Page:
U.S. Amateur champ Matthew Fitzpatrick shoots 71 in his U.S. Open debut
By Aaron Beard, Associated Press
PINEHURST, N.C. – Matthew Fitzpatrick never looked overwhelmed Thursday, not by the pressure of his first U.S. Open nor by the two guys next to him.
One was the defending champion, Justin Rose. The other was Phil Mickelson.
The U.S. Amateur champion handled the moment just fine at Pinehurst No. 2. He opened with a 1-over 71 in his final event before turning pro. There were good moments (four birdies), bad (five bogeys) and frustrating (a one-shot penalty) in a performance that left the Englishman "pleased and disappointed at the same time, really."
"For me, we just played away from flags and tried to play for the fattest part of the green – fattest and flattest," Fitzpatrick said. "And I ended up pulling it or pushing it close to the flags I think, so it was kind of a positive plan in a way. It worked out quite well on some holes and not so well on others."
Fitzpatrick, with boyish looks younger than his 19 years, had a solid start while playing alongside Rose and Mickelson in one of the day's most watched groups.
Fitzpatrick birdied two of his first three holes while starting on the back nine and avoided major trouble, leaving him solidly in the upper half of the leaderboard.
Fitzpatrick – who is scheduled to make his professional debut next week at the Irish Open – twice had back-to-back bogeys to erase his fast start, then picked up a penalty stroke that led to his final bogey late in the round. After hitting long of the green on the par-4 eighth, Fitzpatrick said the ball moved as he rested his club in the grass.
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"He's a wonderful putter and probably left one or two out on the green," Rose said. "I think 71 he shot was a great round of golf. But he could have had an opportunity to be a couple better than that. He played really well today."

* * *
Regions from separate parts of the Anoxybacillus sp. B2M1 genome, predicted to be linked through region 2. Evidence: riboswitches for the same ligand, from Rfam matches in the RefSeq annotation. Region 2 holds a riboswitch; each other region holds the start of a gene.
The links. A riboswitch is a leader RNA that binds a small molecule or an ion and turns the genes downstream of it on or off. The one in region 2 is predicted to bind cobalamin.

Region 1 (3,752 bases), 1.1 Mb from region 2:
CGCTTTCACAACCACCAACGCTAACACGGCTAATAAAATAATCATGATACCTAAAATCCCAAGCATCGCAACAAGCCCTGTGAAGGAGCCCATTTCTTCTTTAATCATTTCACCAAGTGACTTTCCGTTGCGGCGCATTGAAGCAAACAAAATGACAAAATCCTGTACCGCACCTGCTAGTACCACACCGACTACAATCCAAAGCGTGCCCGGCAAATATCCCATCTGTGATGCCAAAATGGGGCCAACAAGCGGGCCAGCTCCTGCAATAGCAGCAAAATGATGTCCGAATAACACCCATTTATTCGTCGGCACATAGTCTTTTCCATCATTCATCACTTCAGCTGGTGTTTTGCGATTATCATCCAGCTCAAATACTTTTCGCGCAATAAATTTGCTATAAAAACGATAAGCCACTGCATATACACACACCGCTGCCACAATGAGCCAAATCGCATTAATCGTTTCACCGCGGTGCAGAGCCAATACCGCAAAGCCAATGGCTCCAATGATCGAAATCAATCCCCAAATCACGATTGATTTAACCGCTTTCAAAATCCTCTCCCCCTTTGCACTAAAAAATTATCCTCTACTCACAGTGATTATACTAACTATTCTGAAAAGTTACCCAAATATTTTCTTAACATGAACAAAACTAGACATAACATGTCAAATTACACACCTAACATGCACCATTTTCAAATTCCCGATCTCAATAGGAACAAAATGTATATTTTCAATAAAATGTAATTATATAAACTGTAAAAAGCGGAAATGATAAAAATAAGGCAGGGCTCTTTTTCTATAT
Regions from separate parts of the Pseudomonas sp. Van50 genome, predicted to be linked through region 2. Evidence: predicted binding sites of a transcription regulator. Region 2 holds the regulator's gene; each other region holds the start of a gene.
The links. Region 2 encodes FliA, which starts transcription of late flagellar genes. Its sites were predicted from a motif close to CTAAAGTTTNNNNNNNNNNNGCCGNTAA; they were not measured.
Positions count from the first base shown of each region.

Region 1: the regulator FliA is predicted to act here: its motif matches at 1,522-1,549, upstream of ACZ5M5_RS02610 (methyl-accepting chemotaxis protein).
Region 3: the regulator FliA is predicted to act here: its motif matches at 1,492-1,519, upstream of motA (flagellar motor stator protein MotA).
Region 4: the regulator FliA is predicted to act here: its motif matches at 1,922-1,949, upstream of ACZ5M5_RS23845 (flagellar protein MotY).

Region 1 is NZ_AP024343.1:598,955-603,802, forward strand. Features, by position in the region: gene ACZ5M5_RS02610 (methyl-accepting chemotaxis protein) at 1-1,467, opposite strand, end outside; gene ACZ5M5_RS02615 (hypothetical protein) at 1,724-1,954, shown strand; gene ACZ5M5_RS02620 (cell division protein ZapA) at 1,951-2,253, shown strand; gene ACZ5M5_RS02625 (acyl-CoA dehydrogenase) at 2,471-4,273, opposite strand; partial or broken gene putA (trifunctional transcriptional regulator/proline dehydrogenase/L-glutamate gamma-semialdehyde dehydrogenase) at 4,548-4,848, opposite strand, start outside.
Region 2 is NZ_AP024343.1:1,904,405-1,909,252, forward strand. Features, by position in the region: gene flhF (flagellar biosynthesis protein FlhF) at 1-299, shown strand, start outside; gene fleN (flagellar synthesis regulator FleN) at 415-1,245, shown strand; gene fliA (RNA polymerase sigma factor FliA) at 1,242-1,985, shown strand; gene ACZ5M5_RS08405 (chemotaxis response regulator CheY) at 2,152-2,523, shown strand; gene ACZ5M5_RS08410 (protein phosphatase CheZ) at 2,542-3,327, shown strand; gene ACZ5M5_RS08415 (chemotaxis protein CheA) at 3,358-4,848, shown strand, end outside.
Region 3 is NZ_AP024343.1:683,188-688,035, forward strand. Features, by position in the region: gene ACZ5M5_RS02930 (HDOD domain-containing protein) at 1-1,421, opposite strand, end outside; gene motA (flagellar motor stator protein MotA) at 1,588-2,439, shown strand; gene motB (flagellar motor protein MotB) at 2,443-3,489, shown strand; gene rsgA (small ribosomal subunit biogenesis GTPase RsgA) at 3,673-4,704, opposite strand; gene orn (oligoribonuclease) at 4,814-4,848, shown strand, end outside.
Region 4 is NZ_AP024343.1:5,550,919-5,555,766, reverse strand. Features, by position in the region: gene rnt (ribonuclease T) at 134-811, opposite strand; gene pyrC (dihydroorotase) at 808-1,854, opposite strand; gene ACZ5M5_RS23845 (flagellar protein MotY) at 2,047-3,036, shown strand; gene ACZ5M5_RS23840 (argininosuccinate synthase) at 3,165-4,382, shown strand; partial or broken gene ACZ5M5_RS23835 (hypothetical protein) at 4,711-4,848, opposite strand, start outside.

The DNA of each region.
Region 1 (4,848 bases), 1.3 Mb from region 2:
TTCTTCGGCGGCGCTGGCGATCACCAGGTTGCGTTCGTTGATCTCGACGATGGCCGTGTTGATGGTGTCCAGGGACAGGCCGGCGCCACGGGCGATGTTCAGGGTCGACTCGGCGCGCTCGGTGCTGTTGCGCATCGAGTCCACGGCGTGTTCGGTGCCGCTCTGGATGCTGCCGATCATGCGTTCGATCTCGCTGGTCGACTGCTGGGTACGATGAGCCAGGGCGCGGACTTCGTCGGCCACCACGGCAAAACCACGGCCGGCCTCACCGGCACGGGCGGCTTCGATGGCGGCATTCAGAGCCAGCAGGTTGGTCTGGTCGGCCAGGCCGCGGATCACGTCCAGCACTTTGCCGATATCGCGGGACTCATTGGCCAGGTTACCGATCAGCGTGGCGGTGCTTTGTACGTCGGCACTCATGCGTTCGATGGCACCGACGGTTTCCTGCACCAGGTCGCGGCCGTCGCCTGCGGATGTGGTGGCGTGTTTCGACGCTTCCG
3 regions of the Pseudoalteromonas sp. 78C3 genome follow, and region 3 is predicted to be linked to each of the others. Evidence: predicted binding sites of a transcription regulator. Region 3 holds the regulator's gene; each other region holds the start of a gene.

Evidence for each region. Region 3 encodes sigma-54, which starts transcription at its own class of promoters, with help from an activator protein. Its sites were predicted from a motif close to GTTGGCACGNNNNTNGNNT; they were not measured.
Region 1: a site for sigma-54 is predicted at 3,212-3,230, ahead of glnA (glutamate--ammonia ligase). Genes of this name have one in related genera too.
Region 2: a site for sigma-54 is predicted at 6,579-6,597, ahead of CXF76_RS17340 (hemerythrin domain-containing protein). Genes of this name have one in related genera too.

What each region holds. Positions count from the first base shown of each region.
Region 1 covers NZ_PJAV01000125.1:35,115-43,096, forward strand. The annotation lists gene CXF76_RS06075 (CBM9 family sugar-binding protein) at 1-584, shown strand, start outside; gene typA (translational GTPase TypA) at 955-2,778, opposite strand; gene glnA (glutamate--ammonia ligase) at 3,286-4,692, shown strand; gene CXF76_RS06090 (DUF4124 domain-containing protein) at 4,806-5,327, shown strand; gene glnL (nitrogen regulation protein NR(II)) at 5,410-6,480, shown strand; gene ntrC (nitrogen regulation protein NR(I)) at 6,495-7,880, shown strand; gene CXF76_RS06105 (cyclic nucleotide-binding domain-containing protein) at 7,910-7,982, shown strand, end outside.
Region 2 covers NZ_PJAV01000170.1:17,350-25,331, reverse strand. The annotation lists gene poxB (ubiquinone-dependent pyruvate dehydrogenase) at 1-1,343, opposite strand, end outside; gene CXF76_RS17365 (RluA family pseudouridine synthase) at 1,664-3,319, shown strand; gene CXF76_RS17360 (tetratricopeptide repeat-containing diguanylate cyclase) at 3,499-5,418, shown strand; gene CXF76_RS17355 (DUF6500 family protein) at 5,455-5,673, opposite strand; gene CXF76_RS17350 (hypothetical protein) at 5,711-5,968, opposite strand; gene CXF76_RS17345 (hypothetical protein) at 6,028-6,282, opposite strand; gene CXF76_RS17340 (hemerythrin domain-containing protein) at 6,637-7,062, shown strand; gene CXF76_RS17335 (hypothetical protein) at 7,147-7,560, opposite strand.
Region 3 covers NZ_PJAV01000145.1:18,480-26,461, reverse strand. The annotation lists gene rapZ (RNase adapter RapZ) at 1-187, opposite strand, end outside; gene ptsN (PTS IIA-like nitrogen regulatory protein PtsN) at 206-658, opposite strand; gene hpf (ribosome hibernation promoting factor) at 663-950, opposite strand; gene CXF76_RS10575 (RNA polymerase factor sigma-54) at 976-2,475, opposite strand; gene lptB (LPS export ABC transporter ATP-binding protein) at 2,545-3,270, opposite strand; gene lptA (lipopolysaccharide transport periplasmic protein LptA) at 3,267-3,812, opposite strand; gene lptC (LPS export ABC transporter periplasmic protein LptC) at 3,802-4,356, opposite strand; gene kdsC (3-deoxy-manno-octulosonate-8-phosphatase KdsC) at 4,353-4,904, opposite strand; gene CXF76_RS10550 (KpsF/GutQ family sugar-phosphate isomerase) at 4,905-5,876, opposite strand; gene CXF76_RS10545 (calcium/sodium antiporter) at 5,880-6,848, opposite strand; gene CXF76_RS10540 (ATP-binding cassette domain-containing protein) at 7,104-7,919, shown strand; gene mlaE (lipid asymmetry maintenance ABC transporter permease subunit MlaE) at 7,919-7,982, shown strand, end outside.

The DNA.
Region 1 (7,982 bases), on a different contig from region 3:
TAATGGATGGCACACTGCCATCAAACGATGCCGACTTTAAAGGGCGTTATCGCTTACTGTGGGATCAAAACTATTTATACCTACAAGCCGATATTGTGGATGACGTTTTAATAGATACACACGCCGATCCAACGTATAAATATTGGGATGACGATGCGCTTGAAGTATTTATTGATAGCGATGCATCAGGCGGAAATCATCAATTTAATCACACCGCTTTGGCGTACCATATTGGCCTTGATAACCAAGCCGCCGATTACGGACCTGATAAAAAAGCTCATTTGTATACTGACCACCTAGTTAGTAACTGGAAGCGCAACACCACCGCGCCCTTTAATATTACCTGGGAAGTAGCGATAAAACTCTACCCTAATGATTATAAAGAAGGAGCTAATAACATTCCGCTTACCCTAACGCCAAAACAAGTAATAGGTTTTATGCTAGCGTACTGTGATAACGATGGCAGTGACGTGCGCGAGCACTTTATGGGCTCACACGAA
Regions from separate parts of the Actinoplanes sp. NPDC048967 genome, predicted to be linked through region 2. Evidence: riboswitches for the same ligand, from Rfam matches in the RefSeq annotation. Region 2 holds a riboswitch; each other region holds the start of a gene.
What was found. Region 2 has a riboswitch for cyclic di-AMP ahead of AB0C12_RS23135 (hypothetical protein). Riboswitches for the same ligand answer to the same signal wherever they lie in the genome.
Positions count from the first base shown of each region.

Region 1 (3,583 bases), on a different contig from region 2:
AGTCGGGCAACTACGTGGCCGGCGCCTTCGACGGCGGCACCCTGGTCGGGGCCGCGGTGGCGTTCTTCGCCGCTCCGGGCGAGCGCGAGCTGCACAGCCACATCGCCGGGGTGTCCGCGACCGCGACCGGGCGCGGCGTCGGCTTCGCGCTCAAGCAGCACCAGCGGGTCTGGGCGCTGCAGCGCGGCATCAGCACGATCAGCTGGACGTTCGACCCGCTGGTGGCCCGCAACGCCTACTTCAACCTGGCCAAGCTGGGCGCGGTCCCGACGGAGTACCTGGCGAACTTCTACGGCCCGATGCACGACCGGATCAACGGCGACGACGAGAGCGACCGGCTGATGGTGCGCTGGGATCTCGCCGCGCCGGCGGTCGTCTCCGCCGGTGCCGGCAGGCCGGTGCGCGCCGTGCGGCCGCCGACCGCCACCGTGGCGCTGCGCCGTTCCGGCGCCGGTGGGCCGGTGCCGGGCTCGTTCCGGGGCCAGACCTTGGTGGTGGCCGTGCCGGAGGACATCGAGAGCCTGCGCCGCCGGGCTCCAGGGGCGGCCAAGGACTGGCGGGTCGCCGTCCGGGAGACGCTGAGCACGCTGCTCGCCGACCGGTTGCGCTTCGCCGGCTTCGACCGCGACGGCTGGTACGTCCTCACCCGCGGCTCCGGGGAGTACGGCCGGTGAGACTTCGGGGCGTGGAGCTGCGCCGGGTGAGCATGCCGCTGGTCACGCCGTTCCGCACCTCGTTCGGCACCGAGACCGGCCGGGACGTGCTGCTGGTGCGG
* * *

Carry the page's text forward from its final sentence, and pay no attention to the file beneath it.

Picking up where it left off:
Fitzpatrick said both Rose and Mickelson stayed positive and complimented his good shots during the round, while Mickelson kept the mood light when one of his shots rolled into and in front of Fitzpatrick's marker on the par-5 fifth.
"He came over and he said, `Is that all right there?'" Fitzpatrick said. "He was obviously joking, and I didn't think he was. I was like, `I'm going to need that moved.' He said, `Don't worry, I'm joking.' Then he did say that saved him probably about 2 feet. So I guess if he does win, I've contributed a little bit."
Last summer, Fitzpatrick became the first British player to win the U.S. Amateur title since 1911. He also won the silver medal in the British Open at Muirfield as the top amateur.
He enrolled at Northwestern University as the top-ranked amateur in the world before announcing in January that he was leaving school to focus on his playing career.
He had failed to make the cut at two of his three PGA Tour events this year, including the Masters.
At Pinehurst, though, he is in position to keep playing through the weekend.
"I'm not saying that I (could) compete with them just yet because I don't feel like I can," Fitzpatrick said about Rose and Mickelson. "Obviously, they're fully grown men. They've been on Tour for years, and they know what they're doing. I think it's just sort of getting to that stage of developing my game to try to be as good as theirs."